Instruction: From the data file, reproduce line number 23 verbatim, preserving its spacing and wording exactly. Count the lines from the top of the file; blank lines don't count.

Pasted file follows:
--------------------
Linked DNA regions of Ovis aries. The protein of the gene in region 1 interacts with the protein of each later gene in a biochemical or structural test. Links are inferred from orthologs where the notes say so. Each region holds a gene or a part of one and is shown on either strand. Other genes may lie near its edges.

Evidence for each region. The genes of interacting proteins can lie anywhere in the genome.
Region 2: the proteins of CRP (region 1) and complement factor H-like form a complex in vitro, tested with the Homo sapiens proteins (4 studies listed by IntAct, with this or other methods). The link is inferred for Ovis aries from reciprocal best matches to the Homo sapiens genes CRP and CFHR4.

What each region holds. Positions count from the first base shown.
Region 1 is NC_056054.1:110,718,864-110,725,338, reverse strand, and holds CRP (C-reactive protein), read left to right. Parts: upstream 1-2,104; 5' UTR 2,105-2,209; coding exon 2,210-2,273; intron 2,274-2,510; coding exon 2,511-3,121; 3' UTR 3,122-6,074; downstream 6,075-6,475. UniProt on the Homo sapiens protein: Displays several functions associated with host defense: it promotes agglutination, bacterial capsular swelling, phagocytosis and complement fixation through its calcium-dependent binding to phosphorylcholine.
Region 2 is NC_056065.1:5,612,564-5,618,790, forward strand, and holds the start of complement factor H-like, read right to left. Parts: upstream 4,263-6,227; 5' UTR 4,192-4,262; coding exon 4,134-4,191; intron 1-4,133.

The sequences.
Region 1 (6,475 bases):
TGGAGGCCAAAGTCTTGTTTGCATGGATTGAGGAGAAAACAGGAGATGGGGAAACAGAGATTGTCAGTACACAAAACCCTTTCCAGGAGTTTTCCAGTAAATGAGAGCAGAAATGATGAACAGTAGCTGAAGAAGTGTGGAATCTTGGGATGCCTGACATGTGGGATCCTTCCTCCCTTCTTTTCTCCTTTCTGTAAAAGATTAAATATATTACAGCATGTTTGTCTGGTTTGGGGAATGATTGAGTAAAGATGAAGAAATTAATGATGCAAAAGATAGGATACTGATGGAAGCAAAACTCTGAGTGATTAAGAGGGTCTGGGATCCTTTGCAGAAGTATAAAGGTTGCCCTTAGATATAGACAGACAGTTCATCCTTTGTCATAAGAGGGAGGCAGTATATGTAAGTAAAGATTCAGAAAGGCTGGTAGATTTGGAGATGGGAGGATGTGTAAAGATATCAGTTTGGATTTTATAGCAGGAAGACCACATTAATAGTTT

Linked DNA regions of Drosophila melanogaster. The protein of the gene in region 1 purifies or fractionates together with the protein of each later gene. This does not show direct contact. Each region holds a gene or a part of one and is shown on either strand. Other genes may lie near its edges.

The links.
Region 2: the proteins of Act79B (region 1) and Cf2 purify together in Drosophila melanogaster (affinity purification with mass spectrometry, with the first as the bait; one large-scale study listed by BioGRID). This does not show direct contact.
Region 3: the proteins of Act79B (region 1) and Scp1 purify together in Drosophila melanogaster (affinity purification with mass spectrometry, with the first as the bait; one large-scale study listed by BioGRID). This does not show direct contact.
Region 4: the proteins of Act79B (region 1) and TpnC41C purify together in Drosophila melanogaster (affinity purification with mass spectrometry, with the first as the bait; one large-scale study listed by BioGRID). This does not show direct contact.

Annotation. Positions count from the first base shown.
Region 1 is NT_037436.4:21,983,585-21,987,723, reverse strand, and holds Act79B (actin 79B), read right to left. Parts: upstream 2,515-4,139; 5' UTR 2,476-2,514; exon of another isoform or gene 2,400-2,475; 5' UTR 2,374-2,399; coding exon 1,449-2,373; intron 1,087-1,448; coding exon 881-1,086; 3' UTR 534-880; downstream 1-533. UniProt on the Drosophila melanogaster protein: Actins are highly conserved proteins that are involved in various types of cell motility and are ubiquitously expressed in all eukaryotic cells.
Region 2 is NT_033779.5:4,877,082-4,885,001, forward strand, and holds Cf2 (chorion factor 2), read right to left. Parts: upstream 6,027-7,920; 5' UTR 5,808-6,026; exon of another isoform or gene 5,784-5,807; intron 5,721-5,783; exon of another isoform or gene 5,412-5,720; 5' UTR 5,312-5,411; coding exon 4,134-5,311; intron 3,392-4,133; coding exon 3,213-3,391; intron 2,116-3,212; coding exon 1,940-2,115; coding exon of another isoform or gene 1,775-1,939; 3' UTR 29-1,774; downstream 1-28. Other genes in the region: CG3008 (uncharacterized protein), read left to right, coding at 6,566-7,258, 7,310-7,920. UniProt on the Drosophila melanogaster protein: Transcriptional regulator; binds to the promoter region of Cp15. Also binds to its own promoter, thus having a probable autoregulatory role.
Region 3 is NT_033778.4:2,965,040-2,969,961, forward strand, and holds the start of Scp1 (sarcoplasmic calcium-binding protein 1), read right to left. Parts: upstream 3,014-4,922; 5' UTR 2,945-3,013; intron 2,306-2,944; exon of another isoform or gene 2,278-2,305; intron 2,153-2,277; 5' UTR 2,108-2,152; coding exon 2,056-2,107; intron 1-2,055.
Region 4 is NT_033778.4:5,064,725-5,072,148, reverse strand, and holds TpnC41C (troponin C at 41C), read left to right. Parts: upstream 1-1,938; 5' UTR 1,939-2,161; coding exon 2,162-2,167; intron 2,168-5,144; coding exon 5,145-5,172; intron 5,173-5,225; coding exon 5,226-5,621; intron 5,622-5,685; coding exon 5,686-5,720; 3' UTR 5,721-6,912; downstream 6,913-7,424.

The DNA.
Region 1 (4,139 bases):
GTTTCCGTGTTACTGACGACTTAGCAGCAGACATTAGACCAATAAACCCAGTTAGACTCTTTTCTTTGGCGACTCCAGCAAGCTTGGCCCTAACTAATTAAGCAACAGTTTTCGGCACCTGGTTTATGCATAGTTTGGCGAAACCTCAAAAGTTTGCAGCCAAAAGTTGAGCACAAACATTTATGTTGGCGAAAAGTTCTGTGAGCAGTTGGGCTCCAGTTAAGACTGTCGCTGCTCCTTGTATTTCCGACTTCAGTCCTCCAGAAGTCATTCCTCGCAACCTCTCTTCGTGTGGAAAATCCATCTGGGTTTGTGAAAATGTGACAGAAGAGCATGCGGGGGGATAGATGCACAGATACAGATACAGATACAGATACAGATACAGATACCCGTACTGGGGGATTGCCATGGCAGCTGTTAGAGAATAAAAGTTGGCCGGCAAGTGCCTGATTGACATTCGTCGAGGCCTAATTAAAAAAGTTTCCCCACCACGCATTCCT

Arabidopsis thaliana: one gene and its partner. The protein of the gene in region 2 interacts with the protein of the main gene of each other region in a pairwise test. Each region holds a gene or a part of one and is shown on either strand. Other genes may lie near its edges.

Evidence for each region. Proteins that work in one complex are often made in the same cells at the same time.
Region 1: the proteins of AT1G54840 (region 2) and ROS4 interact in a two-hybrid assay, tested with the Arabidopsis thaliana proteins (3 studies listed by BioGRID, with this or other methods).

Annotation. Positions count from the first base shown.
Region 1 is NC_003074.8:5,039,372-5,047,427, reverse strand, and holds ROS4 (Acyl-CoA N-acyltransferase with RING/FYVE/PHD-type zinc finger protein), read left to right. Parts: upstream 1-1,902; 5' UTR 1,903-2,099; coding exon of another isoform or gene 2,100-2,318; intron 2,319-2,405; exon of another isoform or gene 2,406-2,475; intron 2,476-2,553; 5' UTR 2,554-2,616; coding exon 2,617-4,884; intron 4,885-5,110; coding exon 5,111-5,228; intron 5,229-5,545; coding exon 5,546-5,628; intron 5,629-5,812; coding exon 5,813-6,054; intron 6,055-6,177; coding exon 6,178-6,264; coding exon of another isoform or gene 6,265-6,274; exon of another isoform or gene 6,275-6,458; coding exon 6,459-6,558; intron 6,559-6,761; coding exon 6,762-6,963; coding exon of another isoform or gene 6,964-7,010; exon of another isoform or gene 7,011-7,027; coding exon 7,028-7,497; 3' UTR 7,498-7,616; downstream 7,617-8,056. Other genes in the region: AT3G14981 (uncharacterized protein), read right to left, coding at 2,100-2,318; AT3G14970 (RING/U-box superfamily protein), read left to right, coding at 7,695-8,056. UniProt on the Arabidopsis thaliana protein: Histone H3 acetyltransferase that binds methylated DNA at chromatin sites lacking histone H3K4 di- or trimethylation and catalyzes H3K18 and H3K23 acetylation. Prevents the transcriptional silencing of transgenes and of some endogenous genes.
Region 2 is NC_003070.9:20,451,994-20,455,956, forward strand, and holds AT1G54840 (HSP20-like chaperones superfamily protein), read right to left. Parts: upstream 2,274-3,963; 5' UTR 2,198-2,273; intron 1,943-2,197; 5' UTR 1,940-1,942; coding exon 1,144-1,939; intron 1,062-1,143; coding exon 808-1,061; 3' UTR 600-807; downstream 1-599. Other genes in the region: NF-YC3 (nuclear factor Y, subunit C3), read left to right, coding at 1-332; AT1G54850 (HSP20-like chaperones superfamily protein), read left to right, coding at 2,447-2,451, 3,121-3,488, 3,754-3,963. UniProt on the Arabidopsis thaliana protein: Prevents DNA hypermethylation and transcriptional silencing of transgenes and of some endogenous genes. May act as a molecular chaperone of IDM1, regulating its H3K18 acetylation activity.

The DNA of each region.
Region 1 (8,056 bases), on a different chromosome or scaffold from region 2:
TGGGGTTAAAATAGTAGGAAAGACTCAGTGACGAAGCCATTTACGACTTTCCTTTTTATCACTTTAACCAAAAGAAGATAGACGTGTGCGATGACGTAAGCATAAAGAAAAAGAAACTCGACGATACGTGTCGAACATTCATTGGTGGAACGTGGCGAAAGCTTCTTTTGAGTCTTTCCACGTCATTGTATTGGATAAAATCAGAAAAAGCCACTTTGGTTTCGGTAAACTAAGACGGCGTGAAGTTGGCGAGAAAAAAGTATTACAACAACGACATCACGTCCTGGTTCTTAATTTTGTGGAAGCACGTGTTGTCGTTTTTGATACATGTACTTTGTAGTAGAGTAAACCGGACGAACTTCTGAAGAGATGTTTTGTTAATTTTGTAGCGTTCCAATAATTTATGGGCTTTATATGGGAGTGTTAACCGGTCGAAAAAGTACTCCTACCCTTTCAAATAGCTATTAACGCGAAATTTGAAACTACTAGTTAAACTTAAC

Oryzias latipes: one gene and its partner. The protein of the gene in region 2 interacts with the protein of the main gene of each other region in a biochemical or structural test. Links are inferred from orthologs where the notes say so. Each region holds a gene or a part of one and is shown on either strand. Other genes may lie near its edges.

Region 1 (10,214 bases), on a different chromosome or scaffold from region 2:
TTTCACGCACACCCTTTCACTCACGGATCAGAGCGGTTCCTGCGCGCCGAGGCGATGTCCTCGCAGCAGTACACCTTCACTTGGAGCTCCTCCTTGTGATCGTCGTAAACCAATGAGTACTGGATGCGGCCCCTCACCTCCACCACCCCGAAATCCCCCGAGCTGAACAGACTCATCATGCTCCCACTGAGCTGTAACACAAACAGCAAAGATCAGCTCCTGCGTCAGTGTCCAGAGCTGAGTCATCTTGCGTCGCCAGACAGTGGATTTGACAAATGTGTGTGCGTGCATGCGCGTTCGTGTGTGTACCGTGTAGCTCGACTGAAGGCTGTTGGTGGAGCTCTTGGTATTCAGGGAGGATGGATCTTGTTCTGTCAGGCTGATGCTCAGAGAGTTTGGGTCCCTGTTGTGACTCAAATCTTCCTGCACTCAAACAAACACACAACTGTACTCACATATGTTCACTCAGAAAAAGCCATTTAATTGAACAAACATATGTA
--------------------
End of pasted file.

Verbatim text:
Arabidopsis thaliana: one gene and its partner. The protein of the gene in region 2 interacts with the protein of the main gene of each other region in a pairwise test. Each region holds a gene or a part of one and is shown on either strand. Other genes may lie near its edges.